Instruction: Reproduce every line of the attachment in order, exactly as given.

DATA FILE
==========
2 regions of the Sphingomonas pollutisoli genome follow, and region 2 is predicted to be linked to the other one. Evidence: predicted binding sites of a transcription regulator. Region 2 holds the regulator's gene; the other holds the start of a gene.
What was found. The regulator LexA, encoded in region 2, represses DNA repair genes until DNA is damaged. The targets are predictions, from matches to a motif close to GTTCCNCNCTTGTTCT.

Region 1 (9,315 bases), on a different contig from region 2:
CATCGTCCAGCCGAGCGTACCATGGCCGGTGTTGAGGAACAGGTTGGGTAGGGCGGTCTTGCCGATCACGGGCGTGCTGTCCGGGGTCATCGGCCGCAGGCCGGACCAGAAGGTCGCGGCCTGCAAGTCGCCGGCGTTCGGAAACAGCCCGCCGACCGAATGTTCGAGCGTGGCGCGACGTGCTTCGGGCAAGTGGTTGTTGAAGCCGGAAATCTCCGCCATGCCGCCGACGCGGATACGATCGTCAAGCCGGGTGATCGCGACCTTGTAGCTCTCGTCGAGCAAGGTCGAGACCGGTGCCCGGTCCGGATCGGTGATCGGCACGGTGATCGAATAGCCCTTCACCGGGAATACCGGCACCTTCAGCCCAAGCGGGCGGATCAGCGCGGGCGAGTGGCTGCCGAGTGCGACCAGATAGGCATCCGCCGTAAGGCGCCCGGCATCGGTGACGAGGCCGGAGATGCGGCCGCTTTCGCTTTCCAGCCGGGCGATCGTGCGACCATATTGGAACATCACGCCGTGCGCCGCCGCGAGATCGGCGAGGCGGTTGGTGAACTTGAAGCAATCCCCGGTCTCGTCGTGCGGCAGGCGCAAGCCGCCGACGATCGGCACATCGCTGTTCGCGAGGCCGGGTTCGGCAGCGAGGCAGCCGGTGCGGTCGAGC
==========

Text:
2 regions of the Sphingomonas pollutisoli genome follow, and region 2 is predicted to be linked to the other one. Evidence: predicted binding sites of a transcription regulator. Region 2 holds the regulator's gene; the other holds the start of a gene.
What was found. The regulator LexA, encoded in region 2, represses DNA repair genes until DNA is damaged. The targets are predictions, from matches to a motif close to GTTCCNCNCTTGTTCT.

Region 1 (9,315 bases), on a different contig from region 2:
CATCGTCCAGCCGAGCGTACCATGGCCGGTGTTGAGGAACAGGTTGGGTAGGGCGGTCTTGCCGATCACGGGCGTGCTGTCCGGGGTCATCGGCCGCAGGCCGGACCAGAAGGTCGCGGCCTGCAAGTCGCCGGCGTTCGGAAACAGCCCGCCGACCGAATGTTCGAGCGTGGCGCGACGTGCTTCGGGCAAGTGGTTGTTGAAGCCGGAAATCTCCGCCATGCCGCCGACGCGGATACGATCGTCAAGCCGGGTGATCGCGACCTTGTAGCTCTCGTCGAGCAAGGTCGAGACCGGTGCCCGGTCCGGATCGGTGATCGGCACGGTGATCGAATAGCCCTTCACCGGGAATACCGGCACCTTCAGCCCAAGCGGGCGGATCAGCGCGGGCGAGTGGCTGCCGAGTGCGACCAGATAGGCATCCGCCGTAAGGCGCCCGGCATCGGTGACGAGGCCGGAGATGCGGCCGCTTTCGCTTTCCAGCCGGGCGATCGTGCGACCATATTGGAACATCACGCCGTGCGCCGCCGCGAGATCGGCGAGGCGGTTGGTGAACTTGAAGCAATCCCCGGTCTCGTCGTGCGGCAGGCGCAAGCCGCCGACGATCGGCACATCGCTGTTCGCGAGGCCGGGTTCGGCAGCGAGGCAGCCGGTGCGGTCGAGC